CMS Needs to Hear From You!Tell CMS how a proposed cut to nursing homes' Medicare rates in FY 2023 would be detrimental to your residents, families and colleagues.
On April 11th, CMS released the proposed rule, FY 2023 Skilled Nursing Facility (SNFs) Prospective Payment System Rate Update and Quality Reporting Requirements (CMS-1765). Due to the proposed parity adjustment, CMS estimates that the net market basket update would decrease Medicare SNF payments by approximately $320 million. Mark Parkinson, President and CEO of the American Health Care Association (AHCA), made the following statement regarding the Skilled Nursing Facility Prospective Payment System (SNF PPS) FY 2022 proposed rule released by the Centers for Medicare and Medicaid Services (CMS) today.
“Nursing homes across the country continue to dedicate extensive resources to protect their residents and staff from COVID-19. This ongoing work makes government support and robust reimbursement rates more important than ever. With the skilled nursing profession grappling with an economic crisis and hundreds of facilities on the brink of closure due to the pandemic, it is critical that Medicare remain a reliable funding source and reflect the increasing costs providers are facing."
We urge you to have your voice heard by CMS.
AHCA/NCAL has established an user friendly comment submission site that will make the process of submitting comments quick and easy.
- In your letter you must reference the CMS SNF Proposed Rule – FY 2023 Skilled Nursing Facility (SNFs) Prospective Payment System Rate Update and Quality Reporting Requirements (CMS-1765), which can easily be done by copying from here and pasting in the subject or message.
- Ask for the parity adjustment to be phased-in.
- Explain from your own perspective how a reduction will impact patient care.
- Explain the impact of the workforce shortage; include details on how your residents are impacted.
- For instance, according to the Bureau of Labor Statistics (BLS) hospitals have lost 2% of their workforce, compared to a 15% workforce decline among nursing homes and a 7% decline among assisted living communities nationwide.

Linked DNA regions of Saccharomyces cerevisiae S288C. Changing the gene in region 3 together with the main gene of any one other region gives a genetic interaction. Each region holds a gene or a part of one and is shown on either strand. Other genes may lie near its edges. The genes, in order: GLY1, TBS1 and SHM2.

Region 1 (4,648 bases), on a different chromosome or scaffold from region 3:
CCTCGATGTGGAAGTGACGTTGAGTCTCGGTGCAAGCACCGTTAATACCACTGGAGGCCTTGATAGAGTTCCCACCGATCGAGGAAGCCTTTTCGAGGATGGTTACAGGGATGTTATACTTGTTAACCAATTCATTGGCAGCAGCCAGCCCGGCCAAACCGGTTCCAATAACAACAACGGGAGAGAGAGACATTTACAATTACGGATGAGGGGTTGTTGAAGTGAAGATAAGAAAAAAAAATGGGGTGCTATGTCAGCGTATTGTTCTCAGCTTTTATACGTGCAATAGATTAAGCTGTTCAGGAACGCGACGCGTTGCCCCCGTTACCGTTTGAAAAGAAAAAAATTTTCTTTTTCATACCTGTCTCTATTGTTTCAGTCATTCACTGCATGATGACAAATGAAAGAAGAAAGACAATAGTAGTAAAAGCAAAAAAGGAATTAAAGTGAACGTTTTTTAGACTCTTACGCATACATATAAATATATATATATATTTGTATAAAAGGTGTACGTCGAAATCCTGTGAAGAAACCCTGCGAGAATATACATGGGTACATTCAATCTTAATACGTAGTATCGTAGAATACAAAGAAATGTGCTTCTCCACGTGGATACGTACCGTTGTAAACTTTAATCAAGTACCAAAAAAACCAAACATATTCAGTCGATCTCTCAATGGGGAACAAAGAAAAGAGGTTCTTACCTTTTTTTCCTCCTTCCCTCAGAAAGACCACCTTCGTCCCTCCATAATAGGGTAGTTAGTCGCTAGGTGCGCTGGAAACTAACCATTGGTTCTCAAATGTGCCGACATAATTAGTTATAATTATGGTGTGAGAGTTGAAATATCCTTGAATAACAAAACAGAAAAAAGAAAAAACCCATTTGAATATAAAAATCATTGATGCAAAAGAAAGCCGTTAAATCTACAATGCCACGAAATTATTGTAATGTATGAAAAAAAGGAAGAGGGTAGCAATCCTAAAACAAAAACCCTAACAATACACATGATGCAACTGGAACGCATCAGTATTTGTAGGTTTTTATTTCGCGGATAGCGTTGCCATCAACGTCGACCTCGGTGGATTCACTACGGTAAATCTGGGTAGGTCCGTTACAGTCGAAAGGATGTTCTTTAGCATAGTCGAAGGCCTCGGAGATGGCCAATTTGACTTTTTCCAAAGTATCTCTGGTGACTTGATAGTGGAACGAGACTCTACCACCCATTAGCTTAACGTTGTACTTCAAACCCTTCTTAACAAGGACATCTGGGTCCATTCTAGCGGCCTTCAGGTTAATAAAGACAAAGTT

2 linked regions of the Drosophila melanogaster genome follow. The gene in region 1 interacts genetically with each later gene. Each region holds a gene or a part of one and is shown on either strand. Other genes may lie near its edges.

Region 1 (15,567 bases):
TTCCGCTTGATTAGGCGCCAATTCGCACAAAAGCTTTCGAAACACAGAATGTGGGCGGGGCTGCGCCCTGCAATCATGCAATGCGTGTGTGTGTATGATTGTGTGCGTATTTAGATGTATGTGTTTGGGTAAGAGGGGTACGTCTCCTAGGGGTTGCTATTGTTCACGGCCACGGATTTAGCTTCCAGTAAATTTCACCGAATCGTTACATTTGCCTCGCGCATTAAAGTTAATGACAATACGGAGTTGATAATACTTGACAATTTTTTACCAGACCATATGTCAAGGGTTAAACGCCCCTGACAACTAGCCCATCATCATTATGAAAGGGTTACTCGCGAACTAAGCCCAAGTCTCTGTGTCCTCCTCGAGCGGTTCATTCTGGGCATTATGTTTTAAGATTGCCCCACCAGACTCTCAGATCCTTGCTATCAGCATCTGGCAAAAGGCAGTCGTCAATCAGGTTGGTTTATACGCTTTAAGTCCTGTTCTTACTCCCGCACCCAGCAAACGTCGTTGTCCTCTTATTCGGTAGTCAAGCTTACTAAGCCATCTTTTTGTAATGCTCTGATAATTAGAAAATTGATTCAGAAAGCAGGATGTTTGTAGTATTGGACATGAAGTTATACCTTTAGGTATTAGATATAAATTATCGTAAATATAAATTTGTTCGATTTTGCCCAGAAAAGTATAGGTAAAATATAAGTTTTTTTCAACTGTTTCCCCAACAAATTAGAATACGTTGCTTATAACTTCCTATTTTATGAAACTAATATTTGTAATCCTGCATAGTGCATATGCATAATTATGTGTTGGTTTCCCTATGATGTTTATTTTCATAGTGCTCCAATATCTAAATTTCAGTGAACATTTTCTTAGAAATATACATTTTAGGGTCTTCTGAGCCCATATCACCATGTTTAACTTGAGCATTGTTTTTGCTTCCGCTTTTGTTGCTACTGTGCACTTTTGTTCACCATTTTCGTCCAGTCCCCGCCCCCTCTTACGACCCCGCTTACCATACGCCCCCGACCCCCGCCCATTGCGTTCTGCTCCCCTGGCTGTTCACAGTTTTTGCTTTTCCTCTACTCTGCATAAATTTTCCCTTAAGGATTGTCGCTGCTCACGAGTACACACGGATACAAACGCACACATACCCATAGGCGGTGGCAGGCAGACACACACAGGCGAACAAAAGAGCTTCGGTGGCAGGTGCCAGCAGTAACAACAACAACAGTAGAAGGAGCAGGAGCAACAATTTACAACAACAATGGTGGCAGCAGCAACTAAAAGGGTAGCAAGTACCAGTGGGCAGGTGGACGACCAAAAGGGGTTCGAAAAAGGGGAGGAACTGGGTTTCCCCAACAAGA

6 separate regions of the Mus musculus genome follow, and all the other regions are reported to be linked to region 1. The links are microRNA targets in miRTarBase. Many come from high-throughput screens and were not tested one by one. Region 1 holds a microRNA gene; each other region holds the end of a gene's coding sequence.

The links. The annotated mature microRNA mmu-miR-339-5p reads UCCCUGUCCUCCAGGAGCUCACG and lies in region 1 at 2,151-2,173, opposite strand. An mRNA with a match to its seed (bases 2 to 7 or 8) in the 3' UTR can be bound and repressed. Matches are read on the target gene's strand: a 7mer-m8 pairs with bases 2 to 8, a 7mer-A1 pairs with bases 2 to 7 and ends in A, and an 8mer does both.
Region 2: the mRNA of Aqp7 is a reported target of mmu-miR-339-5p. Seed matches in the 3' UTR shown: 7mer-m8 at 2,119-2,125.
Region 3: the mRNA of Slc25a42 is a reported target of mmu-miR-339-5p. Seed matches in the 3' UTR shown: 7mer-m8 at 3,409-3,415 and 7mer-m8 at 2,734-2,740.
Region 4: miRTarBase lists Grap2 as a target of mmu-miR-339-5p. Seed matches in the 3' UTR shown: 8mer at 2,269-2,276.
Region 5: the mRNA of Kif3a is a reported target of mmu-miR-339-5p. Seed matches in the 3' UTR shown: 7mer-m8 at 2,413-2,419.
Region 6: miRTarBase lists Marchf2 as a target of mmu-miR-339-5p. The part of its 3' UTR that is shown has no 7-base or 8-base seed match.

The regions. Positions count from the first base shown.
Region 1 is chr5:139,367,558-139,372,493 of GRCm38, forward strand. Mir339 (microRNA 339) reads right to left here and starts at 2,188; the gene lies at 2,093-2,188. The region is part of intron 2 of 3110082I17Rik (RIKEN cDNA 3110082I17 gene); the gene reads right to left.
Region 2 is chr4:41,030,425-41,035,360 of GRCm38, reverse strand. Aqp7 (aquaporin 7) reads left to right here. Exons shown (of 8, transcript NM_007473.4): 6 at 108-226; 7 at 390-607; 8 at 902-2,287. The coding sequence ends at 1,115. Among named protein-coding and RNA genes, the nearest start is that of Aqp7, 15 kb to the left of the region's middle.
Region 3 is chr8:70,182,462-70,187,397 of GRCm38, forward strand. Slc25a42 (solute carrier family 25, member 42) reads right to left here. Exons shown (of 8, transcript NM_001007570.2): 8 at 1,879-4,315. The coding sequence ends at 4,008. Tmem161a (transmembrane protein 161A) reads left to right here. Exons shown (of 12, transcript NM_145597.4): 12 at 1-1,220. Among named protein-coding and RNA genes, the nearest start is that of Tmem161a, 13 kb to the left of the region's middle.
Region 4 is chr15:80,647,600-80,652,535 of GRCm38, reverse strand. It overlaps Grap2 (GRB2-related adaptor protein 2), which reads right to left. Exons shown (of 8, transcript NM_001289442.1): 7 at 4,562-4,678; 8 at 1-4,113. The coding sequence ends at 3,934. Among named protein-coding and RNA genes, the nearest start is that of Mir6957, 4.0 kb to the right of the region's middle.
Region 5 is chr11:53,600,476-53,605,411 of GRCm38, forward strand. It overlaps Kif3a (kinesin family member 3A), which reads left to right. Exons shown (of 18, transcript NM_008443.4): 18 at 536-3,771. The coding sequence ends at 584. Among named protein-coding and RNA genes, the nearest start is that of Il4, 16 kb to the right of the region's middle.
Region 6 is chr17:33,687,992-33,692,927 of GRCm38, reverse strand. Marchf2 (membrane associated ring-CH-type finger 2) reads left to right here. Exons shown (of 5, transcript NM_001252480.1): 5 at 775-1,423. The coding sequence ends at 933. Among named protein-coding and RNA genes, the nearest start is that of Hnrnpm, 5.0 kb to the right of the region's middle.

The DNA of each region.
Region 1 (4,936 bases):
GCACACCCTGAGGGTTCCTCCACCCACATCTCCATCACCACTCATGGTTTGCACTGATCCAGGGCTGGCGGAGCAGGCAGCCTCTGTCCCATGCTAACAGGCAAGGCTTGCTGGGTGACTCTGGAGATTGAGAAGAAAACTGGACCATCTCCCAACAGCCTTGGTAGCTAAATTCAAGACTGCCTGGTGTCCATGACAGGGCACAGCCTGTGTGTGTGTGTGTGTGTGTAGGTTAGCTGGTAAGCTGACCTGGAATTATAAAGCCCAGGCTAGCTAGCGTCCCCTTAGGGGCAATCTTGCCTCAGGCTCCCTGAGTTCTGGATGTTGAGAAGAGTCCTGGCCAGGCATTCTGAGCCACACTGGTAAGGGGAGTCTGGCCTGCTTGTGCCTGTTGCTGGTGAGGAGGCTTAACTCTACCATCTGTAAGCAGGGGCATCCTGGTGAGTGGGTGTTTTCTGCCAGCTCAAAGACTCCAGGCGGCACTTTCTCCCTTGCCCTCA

- MHCA estimates a 10% workforce decline among its nursing home and assisted living members.
- The pandemic created a significant occupancy decline in our long term care facilities that continues to be exacerbated today by a shortage of staff. Although providers may have capacity, they may not have the staff to care for residents. As such, they are limiting admissions, which is contributing to access challenges across the state.
- According to Mainecare Data Management Reports Maine nursing home census is at a 4 year low averaging below 75%.
- The closure of a LTC facility has a devastating impact on the local community, creating job loss, and reduced access to long term care services close to home. These are never decisions that are made quickly or lightly and are not without significant lasting impact on Maine people and our communities.
- Maine has experienced 6 facility closures resulting in a loss of 278 potential beds for aging Mainers.
Maine's long term care providers have risen to an occasion like no other. They have persevered to care for their residents in ways no one could have imagined. Despite glimmers of light at the end of the pandemic tunnel, it is not over for long term care.
The more personalized you can make your comment, the better. Use your own circumstances and your own examples to drive home your message. If you submit your comment directly to Regulations.gov, please let AHCA know, so we are able to track how many comments have been submitted.
The comment deadline is June 10, 2022, 5:00 PM EST.
To Submit Comments, Click Here
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